Many of us in the secret Hackaday lair use gaming hardware at our work desks because it is reliable and performs well. We are not alone, and maybe you are reading this on your coffee break over a 20-button mouse. We wager that [Thiago Ribeiro de Azeredo] has this mindset because he converted some old analog gaming pedals into teleconferencing tools for his home office. Now that he is not racing to the office, he has to take a lot of computer calls, and he must quickly and covertly mute his microphone when his howling son tries to take the stage.
The pedals were gathering dust when he started working from home, but they are unretired for the upgrade. Inside, there is no mystery, just a couple of spring-loaded variable resistors, so he adds an Arduino Nano a couple of 4.7 kΩ resistors to create a voltage divider. The Nano doesn’t have native Human Interface Device (HID) functionality, so a Python script receives the serial port signals and toggles an application bar notification so he can see the microphone status. With two pedals, he can press-to-talk or lock his microphone on and off. We have to wonder, did he write the software during a meeting?
We love the idea of controlling our battle stations with our feet or seeing a bunch of RGB keyboards used as a low-res display.
With many conferences moving to fully virtual this year, video conferencing will continue to be a mainstay in our lives for the foreseeable future. [Elliot] wanted to spice up his video conferencing experience just a bit and make his experience a bit more ergonomic. We’ve all had the problem of looking for our Zoom window buried behind any number of other applications, desperately searching for the mute button. Furthermore, when we get called on, we’re desperately trying to give the impression that we’ve been paying attention the entire time, even when we haven’t been.
To solve all these problems, he built a physical mute button to easily toggle the mute option on and off during Zoom calls. The device takes advantage of the native USB feature of his Digispark board, and a few built-in keyboard shortcuts in Zoom. With native USB, the Digispark board can act like a keyboard, making it really simple to emulate keyboard presses using the microcontroller. Throw in an arcade-style button and do a bit of handcrafting and you have yourself your own physical mute button.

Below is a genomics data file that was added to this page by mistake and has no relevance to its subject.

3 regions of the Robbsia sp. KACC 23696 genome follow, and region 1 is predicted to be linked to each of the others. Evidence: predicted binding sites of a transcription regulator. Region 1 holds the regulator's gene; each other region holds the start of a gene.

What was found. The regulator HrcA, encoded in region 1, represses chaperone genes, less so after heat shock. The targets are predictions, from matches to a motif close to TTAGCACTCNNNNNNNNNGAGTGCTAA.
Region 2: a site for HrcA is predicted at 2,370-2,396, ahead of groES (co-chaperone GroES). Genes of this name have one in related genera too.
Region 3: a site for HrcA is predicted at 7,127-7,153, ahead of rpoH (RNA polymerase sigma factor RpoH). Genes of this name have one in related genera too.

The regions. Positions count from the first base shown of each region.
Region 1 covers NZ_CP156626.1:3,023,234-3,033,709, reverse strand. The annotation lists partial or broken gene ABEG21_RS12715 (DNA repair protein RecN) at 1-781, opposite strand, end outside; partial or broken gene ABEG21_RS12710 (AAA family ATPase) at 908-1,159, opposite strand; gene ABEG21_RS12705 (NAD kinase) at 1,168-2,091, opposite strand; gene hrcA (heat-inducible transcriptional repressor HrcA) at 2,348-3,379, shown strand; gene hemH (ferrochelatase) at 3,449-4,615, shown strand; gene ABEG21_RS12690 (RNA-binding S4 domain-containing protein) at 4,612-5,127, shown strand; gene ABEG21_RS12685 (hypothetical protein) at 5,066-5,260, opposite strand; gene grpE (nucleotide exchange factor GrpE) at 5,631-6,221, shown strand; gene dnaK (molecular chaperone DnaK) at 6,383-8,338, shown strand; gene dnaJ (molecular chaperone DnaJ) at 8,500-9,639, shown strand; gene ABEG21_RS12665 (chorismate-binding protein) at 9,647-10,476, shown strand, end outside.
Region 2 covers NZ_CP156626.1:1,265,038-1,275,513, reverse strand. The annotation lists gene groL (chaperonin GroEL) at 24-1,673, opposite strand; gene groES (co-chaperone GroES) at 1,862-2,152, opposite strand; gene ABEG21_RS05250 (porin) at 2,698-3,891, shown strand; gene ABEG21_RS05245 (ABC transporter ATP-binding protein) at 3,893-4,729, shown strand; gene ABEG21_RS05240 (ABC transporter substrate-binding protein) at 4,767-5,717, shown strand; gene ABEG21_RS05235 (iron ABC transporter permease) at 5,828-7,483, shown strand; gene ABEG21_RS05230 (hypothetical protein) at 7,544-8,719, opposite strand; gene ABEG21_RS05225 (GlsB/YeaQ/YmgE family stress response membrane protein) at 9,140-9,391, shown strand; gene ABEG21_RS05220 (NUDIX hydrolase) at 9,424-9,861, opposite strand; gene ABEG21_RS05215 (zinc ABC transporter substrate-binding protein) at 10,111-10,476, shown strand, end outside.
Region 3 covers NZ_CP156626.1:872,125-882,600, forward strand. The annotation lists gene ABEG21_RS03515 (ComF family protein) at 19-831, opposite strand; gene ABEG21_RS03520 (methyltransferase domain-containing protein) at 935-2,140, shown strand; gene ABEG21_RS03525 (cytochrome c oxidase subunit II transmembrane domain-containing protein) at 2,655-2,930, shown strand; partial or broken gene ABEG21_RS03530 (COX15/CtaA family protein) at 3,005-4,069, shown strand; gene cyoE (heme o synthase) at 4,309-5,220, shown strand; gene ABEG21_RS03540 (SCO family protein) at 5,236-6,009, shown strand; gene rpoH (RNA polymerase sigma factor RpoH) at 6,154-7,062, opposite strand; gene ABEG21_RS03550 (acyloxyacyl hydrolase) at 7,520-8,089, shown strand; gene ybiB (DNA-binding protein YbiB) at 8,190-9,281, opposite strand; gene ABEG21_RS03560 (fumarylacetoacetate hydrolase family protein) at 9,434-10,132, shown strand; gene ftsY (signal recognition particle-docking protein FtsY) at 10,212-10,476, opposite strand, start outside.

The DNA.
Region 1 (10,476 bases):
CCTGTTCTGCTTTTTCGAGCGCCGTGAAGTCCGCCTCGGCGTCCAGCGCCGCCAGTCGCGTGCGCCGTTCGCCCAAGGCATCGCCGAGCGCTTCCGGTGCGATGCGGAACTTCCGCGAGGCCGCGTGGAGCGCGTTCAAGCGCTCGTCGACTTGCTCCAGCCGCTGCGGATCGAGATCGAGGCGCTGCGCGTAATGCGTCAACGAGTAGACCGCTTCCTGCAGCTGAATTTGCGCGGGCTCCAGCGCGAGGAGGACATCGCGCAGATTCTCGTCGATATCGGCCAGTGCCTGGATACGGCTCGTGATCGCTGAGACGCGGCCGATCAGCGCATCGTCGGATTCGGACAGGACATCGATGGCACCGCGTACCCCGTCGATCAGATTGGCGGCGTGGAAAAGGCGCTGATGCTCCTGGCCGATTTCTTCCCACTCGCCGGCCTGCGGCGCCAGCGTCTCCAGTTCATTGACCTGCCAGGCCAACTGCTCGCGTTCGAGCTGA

We were really impressed by the simplicity of the design as well as the elegance of the mechanical assembly. [Elliot] even made a revamped version with a second button allowing him to control his video as well. Cool button(s) [Elliot]!
What’s your favorite work-from-home hack? Check out some of our favorites here on Hackaday.
Continue reading “Quickly Mute And Unmute Yourself Using The Physical Mute Button”
[LittleTern] — annoyed by repetitive advertisements — wanted the ability to mute their Satellite Box for the duration of every commercial break. Attempts to crack their Satellite Box’s IR protocol went nowhere, so they thought — why not simply mute the TV?
Briefly toying with the idea of a separate remote for the function, [LittleTern] discarded that option as quickly as one tends to lose an additional remote. Instead, they’re using the spare RGYB buttons on their Sony Bravia remote — cutting down on total remotes while still controlling the IR muting system. Each of the four coloured buttons normally don’t do much, so they’re set do different mute length timers — customized for the channel or time of day. The system that sends the code to the TV is an Arduino Pro Mini controlling an IR LED and receiver, with a status LED set to glow according to which button was pressed.
Continue reading “Your Audio Will Be Back, Right After This Commercial Break”
Rockin’ out on your fave guitar is pretty fun for sure but whether your on stage or jamming in your basement, it can be convenient to quickly mute those killer licks. [wozlaser] wanted a mute pedal for his guitar and instead of shelling out the tens of dollars for a commercial version, he decided to build one himself.